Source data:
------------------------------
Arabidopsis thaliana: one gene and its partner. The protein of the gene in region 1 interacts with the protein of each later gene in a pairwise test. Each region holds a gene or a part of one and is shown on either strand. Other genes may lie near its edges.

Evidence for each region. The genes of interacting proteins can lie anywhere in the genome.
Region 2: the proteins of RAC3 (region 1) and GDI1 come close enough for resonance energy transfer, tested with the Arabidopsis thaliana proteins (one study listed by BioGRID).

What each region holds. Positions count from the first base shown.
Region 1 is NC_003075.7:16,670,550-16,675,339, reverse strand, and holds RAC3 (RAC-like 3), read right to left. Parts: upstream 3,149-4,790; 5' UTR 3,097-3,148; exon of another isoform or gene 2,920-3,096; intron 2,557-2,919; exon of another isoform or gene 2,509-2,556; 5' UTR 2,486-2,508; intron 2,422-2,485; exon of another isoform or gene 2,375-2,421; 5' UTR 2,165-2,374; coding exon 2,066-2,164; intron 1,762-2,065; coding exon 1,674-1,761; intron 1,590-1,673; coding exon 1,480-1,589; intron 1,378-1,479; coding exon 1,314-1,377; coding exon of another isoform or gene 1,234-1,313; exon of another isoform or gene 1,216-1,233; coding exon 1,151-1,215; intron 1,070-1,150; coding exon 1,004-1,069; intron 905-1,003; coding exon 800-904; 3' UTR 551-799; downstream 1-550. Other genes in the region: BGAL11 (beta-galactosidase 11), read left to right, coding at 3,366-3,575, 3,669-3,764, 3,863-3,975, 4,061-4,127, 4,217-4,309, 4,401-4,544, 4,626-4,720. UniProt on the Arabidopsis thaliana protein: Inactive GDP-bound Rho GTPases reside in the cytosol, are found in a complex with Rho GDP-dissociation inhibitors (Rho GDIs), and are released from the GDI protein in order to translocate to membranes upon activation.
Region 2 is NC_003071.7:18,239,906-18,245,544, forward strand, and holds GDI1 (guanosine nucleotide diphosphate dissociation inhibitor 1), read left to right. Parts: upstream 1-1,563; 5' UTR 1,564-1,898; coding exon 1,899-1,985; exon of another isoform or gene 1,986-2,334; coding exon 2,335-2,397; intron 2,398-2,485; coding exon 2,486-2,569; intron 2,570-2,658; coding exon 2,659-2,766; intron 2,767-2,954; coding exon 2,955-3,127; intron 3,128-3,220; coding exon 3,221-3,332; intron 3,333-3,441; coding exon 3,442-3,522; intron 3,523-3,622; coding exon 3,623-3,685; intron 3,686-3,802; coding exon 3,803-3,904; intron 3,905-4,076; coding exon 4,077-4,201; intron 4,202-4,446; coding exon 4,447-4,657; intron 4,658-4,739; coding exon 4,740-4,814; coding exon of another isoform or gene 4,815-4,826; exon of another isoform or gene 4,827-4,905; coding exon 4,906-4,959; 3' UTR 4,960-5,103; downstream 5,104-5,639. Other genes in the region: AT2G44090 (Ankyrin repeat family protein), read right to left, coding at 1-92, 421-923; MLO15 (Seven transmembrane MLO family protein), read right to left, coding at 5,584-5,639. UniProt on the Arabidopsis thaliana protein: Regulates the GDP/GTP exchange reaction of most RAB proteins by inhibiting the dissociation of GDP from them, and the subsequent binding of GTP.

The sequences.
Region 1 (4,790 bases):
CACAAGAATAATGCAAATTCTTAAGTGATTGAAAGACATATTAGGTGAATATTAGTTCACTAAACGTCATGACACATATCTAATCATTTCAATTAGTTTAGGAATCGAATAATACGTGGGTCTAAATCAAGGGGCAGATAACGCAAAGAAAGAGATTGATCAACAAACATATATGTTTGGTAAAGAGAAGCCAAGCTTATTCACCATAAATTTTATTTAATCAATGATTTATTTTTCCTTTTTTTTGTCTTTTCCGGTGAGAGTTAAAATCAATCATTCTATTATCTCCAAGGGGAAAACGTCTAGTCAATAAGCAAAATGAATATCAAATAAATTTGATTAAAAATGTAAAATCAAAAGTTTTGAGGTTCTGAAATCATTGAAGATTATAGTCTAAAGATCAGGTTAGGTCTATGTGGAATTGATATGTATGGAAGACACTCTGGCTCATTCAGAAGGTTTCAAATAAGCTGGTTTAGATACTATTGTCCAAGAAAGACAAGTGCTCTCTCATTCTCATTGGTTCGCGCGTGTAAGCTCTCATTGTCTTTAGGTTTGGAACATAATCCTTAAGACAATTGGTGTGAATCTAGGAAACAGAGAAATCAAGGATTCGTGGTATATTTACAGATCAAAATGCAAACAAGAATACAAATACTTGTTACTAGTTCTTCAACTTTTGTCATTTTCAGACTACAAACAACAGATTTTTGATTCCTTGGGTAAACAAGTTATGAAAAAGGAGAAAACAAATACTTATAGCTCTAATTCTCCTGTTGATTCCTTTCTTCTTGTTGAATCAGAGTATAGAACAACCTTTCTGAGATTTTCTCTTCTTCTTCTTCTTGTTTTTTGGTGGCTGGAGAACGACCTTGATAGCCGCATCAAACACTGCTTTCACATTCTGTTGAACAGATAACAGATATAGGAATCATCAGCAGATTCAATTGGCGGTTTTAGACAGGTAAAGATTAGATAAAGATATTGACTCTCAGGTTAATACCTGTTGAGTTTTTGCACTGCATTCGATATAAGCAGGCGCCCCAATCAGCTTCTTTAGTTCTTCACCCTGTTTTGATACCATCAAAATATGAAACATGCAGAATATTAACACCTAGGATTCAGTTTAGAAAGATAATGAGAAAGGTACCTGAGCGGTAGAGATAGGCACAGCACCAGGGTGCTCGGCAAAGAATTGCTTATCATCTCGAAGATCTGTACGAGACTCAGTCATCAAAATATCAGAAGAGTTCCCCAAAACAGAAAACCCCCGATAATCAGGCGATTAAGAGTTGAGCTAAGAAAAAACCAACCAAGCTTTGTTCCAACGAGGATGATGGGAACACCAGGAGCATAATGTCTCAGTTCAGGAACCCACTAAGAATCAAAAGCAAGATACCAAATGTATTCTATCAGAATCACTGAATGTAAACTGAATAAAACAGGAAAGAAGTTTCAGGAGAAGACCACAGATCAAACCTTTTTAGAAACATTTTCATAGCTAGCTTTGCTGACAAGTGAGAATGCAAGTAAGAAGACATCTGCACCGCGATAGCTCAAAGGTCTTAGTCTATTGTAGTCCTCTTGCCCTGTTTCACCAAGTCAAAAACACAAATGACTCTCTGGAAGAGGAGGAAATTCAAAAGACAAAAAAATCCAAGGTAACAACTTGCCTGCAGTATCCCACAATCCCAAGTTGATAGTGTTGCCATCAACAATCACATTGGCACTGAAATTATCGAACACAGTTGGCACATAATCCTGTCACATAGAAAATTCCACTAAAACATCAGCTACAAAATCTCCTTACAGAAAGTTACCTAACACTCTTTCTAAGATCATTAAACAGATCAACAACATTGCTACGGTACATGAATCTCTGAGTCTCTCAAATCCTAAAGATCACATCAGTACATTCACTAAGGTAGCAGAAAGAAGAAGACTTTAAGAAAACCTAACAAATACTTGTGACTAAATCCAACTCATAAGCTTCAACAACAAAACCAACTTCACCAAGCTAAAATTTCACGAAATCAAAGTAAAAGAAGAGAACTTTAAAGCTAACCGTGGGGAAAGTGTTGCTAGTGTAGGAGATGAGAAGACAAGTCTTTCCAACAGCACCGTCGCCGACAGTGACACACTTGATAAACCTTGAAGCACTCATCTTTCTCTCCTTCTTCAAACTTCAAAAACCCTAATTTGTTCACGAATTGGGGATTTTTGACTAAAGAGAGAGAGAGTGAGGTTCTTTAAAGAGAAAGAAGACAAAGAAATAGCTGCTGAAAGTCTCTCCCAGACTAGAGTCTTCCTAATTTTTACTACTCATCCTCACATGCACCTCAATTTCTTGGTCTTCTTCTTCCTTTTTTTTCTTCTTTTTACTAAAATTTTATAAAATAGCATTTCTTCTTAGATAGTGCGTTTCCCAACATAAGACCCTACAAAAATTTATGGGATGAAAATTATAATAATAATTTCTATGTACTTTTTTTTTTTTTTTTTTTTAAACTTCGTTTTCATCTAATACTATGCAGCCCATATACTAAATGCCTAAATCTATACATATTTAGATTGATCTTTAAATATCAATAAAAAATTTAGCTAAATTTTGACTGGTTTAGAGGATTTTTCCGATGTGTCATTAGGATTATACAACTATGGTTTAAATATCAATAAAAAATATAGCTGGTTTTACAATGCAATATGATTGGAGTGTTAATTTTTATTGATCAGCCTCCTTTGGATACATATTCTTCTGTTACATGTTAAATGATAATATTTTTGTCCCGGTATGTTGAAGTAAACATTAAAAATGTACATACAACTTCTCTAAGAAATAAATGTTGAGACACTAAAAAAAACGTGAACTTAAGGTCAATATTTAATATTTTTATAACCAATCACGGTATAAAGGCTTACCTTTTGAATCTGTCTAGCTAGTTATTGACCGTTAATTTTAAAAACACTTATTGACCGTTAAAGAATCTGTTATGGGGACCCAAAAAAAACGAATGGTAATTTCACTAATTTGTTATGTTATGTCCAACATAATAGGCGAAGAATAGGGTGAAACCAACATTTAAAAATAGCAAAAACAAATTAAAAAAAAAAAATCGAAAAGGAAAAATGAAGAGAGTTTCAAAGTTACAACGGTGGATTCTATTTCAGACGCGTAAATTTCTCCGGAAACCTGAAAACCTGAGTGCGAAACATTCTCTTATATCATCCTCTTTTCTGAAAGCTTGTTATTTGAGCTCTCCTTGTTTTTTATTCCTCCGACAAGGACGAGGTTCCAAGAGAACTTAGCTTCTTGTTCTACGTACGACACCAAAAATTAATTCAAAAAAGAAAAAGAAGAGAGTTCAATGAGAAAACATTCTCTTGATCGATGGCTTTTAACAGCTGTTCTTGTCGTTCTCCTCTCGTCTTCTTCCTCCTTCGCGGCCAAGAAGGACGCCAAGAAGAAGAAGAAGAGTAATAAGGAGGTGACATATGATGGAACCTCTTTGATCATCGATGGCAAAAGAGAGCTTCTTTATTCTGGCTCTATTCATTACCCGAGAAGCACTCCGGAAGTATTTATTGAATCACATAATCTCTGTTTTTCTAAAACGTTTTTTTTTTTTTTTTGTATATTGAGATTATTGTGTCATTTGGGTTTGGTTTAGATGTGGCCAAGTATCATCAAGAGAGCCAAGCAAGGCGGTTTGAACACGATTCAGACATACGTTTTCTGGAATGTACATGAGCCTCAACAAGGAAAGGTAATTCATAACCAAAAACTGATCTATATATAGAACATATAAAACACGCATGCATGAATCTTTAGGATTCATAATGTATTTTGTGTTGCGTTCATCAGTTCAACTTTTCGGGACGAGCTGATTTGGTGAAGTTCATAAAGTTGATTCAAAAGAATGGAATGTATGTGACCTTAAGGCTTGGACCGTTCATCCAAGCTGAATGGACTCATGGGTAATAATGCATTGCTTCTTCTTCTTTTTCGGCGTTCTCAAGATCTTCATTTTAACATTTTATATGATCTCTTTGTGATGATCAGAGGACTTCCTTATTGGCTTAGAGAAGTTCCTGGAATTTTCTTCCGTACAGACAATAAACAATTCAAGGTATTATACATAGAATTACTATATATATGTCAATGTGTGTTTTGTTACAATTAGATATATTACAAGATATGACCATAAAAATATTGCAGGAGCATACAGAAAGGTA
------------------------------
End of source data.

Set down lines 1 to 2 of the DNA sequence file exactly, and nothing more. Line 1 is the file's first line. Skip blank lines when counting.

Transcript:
Arabidopsis thaliana: one gene and its partner. The protein of the gene in region 1 interacts with the protein of each later gene in a pairwise test. Each region holds a gene or a part of one and is shown on either strand. Other genes may lie near its edges.

Evidence for each region. The genes of interacting proteins can lie anywhere in the genome.